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OpenGL API and structures

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This question is relative to OpenGL 1, and i suppose subsequent versions as well.

Is there a reason that OpenGL 1 doesn't expose any structures? It seems like the API went trough a lot of trouble to not define any standard structs. Is intentional for some reason like to mitigate for compiler quirks, or to not have to deal with structs being padded differently by compilers? Or is this just coincidence?

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Why OpenGL 1.x does not contain structures is not a question I have a direct answer for, but my assumption is that it would be better designed that way so driver developers can keep the most complex stuff internal and privatized in their driver code.

Not sure if you know this already, let's take a brief look at why OpenGL came about in the first place.  Before OpenGL was even thought of, there was an API called PHIGS back in 198x.  From what I've read, the main issue with PHIGS is that ultimately it didn't give the developers what they needed in many instances.  So SGI initially created Iris GL, which eventually became the basis for OpenGL in January 1992.  Unlike PHIGS, OpenGL had a simplified state machine and supported an "immediate mode" rendering component.  AFAIK, simplicity was the overall goal, while having a standard that graphics hardware could support via software or hardware all across the board and with little setbacks as possible.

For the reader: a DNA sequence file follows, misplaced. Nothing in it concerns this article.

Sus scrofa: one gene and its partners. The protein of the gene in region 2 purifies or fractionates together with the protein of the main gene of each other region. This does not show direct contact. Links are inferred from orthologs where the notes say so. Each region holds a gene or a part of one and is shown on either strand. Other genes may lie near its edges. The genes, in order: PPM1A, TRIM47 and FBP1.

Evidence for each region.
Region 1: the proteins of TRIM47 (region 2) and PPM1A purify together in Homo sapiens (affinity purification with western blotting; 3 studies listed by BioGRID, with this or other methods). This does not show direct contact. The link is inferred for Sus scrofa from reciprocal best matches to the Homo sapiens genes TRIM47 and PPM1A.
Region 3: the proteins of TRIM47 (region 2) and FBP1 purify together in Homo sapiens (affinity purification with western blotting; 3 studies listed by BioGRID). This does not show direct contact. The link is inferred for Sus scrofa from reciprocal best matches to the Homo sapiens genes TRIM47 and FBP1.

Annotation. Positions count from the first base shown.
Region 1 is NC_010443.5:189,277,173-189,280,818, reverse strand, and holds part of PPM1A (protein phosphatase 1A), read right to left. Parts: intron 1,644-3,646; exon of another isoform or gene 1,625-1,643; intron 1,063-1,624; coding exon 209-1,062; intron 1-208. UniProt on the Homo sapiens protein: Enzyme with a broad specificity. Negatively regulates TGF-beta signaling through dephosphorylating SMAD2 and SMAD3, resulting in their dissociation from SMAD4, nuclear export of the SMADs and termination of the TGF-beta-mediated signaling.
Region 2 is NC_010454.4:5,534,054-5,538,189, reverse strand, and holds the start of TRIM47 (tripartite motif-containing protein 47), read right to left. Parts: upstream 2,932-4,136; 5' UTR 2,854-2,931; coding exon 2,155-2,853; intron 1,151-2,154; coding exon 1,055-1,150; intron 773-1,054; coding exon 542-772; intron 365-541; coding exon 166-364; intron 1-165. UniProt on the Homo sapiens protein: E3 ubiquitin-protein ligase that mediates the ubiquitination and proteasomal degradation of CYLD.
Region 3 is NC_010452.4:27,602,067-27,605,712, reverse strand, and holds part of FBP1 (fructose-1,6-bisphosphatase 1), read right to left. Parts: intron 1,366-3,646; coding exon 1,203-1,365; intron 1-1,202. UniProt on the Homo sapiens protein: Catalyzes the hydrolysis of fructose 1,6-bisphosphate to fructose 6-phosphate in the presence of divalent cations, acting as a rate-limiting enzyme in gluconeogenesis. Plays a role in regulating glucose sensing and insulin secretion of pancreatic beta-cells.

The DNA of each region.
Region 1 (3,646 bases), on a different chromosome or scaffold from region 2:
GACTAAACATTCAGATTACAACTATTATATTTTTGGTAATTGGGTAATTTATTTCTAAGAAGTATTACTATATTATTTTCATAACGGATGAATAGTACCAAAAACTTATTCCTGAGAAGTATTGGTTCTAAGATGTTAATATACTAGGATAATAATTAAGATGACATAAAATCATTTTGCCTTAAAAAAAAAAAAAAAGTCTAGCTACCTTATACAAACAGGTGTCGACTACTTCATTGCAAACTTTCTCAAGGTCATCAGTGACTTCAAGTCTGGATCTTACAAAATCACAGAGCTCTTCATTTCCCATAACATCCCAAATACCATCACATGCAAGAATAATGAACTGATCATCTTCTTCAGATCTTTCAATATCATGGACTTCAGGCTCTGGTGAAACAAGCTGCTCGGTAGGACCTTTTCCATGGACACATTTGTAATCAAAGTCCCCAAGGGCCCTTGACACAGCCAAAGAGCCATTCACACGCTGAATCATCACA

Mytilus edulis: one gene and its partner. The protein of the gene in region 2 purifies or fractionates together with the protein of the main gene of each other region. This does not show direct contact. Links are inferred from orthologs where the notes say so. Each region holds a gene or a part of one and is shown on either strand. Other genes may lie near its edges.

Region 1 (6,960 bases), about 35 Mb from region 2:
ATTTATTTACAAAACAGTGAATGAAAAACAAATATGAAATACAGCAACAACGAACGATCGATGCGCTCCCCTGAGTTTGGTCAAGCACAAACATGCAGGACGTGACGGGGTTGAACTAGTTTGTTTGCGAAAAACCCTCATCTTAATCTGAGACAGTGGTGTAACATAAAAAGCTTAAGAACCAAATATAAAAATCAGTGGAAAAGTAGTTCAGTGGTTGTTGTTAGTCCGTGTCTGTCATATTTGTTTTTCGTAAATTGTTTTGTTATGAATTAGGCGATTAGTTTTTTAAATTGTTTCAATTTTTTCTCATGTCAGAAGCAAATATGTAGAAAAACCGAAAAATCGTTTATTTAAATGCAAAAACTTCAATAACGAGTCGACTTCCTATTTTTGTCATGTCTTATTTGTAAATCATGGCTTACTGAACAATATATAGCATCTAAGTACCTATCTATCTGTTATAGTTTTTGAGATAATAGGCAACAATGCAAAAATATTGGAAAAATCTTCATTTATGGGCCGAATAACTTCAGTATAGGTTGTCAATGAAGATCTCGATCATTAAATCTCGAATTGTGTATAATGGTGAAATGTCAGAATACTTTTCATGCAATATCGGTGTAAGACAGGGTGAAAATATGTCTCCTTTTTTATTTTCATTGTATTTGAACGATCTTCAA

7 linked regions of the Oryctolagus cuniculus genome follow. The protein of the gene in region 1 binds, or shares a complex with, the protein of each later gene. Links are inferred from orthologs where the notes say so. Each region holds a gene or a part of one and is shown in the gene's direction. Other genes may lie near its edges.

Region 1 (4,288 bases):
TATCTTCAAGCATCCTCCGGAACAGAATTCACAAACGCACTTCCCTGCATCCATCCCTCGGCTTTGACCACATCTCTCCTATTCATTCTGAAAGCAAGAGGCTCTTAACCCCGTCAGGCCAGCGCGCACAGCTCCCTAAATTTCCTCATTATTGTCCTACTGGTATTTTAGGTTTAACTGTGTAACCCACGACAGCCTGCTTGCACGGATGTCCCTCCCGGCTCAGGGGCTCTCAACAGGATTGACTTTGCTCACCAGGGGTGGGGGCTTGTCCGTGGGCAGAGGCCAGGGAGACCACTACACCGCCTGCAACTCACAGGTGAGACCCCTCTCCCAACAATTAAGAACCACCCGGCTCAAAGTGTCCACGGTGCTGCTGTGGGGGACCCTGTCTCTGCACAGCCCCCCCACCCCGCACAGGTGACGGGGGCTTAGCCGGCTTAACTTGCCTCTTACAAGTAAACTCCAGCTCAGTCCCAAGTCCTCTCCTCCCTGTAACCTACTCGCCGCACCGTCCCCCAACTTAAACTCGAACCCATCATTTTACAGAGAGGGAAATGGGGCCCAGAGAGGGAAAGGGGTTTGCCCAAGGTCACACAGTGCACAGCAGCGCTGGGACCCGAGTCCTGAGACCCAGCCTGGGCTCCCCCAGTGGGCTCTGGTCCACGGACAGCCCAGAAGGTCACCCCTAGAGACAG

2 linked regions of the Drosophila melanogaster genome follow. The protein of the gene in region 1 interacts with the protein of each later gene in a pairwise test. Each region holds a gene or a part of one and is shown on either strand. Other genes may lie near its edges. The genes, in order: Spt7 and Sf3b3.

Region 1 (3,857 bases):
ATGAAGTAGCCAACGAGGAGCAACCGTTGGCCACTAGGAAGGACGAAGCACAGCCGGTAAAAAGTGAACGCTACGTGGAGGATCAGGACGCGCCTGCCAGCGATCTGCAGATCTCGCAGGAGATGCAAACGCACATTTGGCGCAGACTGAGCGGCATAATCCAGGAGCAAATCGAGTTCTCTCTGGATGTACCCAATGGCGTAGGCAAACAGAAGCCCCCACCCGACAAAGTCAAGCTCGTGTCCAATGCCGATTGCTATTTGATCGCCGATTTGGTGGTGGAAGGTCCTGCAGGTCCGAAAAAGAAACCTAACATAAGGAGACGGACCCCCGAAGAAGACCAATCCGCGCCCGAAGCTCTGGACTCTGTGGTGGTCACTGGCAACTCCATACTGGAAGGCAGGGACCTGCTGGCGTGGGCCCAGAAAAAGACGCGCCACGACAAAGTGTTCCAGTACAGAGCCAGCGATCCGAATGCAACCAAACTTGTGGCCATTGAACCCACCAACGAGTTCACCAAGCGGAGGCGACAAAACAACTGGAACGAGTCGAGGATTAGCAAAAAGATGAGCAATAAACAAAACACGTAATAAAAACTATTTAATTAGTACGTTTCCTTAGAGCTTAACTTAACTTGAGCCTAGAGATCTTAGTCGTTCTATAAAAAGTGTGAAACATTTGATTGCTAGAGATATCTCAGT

Prior to what we have today, programming graphics hardware was quite a task and all sorts of structs were everywhere.  I mean, if you take a look at how NVIDIA's gfx registers were laid out and accessed back in 199x (hello NV1 and Riva128), you'll see that each channel is just a series of structs.  OpenGL was meant to simplify graphics programming greatly.  Keep in mind that it was not originally designed for games, but for CAD, 3D simulations, and so forth.  Not that it really matters though...

This is just my two cents.  If I'm wrong about any of this, someone feel free to correct me.


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